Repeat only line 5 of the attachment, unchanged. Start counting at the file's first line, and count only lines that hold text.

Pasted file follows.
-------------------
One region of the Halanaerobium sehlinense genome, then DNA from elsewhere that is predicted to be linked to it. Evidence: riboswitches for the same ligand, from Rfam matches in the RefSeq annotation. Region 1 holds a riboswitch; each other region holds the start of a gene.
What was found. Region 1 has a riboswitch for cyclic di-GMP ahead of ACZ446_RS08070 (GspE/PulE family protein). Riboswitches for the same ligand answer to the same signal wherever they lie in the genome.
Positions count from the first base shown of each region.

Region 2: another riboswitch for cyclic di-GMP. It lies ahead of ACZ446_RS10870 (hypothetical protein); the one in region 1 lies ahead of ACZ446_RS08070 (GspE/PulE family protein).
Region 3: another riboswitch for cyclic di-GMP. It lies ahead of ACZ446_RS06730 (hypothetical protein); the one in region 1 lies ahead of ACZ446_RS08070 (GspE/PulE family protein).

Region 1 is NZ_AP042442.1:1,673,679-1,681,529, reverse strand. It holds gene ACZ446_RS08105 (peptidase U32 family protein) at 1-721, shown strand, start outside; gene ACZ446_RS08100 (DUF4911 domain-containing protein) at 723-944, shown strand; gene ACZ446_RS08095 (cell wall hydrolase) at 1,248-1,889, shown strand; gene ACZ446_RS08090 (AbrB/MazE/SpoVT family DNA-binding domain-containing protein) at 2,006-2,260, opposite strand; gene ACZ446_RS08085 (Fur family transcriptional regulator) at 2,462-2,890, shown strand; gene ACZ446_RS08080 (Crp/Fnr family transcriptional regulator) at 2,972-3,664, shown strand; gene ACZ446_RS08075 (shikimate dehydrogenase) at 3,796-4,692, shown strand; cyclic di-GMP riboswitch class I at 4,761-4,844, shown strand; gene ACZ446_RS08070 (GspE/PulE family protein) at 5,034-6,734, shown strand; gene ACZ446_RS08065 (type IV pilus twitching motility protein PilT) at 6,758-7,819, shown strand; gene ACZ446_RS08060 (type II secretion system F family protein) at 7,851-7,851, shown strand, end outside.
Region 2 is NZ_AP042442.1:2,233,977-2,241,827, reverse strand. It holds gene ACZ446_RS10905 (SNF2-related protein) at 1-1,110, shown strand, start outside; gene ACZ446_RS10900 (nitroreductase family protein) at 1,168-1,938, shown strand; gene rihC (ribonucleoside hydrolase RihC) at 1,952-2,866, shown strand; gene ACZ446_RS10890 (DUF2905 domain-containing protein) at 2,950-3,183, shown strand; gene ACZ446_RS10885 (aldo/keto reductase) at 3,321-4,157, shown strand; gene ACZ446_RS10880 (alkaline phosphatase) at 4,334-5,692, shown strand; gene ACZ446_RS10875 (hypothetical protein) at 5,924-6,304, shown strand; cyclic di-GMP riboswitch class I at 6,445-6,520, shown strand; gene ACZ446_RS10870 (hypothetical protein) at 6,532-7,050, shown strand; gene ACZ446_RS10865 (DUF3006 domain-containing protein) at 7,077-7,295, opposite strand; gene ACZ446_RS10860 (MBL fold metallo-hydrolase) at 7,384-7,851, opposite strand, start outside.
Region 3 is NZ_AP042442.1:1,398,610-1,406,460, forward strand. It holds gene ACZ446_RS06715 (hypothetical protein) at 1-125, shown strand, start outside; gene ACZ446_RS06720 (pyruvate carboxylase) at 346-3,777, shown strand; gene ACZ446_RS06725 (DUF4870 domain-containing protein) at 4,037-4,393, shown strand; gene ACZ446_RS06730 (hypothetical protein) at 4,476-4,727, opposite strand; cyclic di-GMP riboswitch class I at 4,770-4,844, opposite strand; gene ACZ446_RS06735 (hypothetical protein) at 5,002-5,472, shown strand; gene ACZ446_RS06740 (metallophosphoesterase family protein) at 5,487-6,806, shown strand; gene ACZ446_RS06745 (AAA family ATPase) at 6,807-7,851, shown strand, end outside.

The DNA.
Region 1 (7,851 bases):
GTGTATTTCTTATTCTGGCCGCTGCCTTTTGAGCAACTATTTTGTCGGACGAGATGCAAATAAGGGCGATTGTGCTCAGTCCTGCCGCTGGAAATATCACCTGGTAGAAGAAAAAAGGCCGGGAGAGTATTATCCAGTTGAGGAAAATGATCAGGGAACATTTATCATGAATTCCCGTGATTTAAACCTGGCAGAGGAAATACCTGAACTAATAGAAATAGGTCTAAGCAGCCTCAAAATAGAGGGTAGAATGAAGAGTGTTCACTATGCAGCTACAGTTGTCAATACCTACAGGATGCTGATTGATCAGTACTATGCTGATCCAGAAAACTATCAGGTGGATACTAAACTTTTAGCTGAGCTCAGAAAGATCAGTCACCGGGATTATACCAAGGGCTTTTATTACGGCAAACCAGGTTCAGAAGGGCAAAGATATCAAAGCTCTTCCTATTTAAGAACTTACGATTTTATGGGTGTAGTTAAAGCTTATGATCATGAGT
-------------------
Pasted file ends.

Region 3: another riboswitch for cyclic di-GMP. It lies ahead of ACZ446_RS06730 (hypothetical protein); the one in region 1 lies ahead of ACZ446_RS08070 (GspE/PulE family protein).